Should you believe it if consumer reports says expensive wrinkle creams are not better?

While we had mentioned this in one of our Beauty Brains polls, we never discussed the full story. According to a study done by Consumer Reports, you are wasting your money if you buy expensive wrinkle reducing face creams. According to CR, there is no connection between price and effectiveness.

Of course, it’s not surprising to the Beauty Brains. Since we know the raw materials that go into both ultra expensive and ultra cheap beauty products, we can sincerely report retail price doesn’t always reflect formula quality.

Most interesting about the study was the conclusion that no cream was noticeably effective. Some had slight improvements but none were deemed worth it. In lab studies, CR found the most effective product was Olay Regenerist (Enhancing Lotion, Perfecting Cream and Daily Regenerating Serum).

One surprise was a $335 product scored among the lowest of all the products tried.

The full list (in order of performance) is as follows.

Best to Worst – Wrinkle Reducing Creams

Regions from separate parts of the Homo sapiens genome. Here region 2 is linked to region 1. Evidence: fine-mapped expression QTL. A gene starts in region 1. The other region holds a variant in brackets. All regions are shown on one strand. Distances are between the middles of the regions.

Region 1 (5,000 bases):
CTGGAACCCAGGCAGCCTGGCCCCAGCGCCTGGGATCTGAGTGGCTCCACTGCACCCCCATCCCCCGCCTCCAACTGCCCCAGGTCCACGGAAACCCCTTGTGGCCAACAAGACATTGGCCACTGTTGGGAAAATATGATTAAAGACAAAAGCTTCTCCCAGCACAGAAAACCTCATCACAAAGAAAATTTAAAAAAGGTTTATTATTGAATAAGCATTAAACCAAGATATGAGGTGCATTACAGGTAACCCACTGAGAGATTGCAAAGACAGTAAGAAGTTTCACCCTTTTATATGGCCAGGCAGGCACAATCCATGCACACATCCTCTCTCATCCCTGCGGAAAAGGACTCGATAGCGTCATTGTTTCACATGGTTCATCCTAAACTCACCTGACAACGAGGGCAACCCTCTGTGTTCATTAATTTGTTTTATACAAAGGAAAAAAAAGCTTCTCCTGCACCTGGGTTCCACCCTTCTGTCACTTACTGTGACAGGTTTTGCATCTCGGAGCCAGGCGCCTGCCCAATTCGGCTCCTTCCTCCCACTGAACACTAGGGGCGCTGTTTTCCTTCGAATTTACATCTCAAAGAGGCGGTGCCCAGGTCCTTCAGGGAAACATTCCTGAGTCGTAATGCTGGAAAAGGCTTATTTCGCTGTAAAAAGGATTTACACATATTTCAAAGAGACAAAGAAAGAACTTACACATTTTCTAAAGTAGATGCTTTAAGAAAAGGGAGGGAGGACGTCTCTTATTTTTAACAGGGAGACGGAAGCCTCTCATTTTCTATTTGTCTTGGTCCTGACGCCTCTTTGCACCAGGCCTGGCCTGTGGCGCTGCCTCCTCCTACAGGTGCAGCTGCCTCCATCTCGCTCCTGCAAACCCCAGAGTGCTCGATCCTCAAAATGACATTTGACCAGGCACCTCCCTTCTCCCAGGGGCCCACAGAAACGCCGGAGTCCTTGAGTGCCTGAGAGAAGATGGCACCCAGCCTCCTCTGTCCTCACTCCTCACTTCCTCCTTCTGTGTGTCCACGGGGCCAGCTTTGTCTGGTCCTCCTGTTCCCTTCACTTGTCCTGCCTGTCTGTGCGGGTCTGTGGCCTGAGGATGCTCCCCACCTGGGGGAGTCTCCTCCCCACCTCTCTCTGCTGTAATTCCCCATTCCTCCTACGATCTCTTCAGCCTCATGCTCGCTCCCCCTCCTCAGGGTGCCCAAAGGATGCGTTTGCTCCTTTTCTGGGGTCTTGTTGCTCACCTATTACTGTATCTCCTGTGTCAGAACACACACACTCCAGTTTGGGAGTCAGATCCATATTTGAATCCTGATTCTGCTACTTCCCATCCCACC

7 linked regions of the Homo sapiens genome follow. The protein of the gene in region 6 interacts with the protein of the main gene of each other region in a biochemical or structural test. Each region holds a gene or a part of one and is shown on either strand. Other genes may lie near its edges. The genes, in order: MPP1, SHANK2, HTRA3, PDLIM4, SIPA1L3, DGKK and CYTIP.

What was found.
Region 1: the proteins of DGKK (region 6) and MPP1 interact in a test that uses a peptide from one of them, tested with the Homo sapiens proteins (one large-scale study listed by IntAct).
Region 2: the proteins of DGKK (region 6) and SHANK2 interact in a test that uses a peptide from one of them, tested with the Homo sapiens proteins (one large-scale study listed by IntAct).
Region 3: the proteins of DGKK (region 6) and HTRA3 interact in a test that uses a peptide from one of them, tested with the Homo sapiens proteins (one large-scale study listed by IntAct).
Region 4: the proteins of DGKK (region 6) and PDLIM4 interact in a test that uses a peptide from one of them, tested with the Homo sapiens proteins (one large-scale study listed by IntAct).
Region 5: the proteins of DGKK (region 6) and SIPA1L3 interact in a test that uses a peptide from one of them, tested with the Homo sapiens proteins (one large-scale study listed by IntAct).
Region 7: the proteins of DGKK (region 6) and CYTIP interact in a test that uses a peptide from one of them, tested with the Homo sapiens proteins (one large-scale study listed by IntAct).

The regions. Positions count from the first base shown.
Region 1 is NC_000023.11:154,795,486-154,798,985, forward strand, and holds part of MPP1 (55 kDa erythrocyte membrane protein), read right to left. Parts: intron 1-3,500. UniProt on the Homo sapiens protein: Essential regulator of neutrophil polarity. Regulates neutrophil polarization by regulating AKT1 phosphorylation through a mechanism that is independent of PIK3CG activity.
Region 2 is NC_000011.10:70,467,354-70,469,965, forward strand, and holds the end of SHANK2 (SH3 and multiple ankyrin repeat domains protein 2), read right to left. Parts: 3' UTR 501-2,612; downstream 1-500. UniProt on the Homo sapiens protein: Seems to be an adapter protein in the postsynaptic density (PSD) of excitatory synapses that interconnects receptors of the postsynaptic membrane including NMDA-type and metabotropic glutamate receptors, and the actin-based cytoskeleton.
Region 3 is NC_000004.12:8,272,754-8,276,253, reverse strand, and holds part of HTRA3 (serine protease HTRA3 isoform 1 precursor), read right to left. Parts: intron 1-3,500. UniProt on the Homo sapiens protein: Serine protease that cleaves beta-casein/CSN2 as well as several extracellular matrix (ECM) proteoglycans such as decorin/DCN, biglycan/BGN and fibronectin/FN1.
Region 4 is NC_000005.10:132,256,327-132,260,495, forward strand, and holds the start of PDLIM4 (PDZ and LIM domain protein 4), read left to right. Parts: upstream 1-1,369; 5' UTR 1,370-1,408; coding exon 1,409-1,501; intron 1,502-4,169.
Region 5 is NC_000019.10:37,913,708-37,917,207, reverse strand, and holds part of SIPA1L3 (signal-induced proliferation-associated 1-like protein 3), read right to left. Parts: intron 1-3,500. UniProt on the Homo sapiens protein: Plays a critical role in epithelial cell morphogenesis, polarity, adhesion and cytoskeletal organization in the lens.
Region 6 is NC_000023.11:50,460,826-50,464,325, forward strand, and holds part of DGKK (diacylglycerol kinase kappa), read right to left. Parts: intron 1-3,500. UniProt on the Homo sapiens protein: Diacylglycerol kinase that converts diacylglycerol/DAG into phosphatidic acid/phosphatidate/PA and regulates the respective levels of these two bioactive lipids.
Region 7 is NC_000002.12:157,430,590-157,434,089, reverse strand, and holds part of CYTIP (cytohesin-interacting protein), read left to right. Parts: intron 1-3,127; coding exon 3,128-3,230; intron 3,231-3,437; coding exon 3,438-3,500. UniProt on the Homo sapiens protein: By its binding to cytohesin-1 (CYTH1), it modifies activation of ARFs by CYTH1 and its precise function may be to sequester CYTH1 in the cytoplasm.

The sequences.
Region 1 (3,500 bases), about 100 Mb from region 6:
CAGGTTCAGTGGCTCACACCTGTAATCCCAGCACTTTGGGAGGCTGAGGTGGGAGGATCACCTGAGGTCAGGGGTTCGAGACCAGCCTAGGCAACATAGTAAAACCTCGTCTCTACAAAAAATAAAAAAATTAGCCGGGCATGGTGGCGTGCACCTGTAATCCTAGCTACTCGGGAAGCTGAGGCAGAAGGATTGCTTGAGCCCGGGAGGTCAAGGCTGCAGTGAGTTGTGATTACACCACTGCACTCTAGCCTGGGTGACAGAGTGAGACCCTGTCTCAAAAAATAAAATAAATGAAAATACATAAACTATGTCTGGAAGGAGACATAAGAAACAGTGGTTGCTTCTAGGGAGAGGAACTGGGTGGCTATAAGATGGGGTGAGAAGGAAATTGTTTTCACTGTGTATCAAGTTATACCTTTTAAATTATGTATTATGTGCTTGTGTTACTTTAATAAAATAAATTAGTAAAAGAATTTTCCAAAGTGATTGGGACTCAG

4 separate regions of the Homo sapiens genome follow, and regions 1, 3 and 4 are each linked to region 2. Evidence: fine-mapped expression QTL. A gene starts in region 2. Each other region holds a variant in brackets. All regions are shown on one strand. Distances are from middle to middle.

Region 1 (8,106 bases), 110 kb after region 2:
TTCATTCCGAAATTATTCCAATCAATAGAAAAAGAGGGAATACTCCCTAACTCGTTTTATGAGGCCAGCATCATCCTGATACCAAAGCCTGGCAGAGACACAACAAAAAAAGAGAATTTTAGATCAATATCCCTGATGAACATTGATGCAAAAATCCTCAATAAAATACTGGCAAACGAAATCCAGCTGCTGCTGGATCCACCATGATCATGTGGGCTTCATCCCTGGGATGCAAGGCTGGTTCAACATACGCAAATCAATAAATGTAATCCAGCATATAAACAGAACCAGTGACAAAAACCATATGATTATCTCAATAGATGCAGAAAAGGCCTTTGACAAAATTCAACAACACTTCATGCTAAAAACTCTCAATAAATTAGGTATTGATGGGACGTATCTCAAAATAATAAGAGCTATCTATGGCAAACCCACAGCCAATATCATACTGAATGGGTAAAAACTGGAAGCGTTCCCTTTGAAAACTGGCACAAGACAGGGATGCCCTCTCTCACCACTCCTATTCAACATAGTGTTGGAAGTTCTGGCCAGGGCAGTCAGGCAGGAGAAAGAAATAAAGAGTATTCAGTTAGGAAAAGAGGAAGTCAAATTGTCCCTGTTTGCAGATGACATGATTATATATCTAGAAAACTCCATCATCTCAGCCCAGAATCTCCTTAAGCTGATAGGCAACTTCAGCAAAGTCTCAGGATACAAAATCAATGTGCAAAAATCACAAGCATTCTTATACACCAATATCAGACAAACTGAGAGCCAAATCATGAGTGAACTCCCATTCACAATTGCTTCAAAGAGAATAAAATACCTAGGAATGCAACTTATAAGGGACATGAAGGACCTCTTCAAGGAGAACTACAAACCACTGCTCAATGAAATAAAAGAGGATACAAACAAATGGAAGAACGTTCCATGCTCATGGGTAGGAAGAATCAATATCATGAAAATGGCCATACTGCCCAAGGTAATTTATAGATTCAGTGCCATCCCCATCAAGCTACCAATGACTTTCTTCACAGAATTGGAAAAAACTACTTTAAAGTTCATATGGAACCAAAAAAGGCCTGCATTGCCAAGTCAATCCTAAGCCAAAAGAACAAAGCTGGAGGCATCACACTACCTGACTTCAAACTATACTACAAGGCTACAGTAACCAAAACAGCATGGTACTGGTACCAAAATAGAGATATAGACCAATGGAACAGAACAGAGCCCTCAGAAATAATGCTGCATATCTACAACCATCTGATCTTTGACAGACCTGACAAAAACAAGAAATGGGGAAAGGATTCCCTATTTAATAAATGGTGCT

1. Olay Regnerist : $57

2. Lancome Paris Renergie: $176

3. RoC Retin-Ox+ : $135

4. Neutogena Visibly Firm Night Cream w Active Copper : $38

5. Avon Anew Alternative Age Treatment : $64

6. L’Oreal Paris Dermo-Expertise Wrinkle De-Crease : $40

7. StiVectin-SD Intensive Concentrate : $135

8. La Prarie Cellular : $335

9. RoC Retinol Correxion Deep Wrinkle : $40

Consumer Reports and Beauty Products

Now, we here at the Beauty Brains love magazines like Consumer Reports. We completely support what they are trying to do. However, in some ways their results are suspect. It is not as good as peer reviewed research. Consider this true story that happened to one of the Beauty Brains.

Years ago, Consumer Reports did a study comparing a large number of shampoo formulas. They tested properties like foam, detangling, conditioning, etc. Then all the products were rated.

Coincidentally, two formulas that one Beauty Brain had created were in the study. The only difference between these 2 formulas was the color, the fragrance, a couple of “claims” ingredients and the name. In all other ways the formulas were the same.

In the study however, the formulas scored differently. One product was called a great value while the other was rated only mediocre. If they tested them thoroughly, this should not have happened. Ever since then, I’ve always been a bit skeptical of Consumer Reports studies.

Beauty Brains’ bottom line

While Consumer Reports has noble intentions, you shouldn’t always rely on their conclusions. They are not experts in the product areas that they test so they’re apt to make mistakes. Having said that, we agree with the results of this particular study…don’t waste your money on high priced wrinkle creams. They aren’t worth it.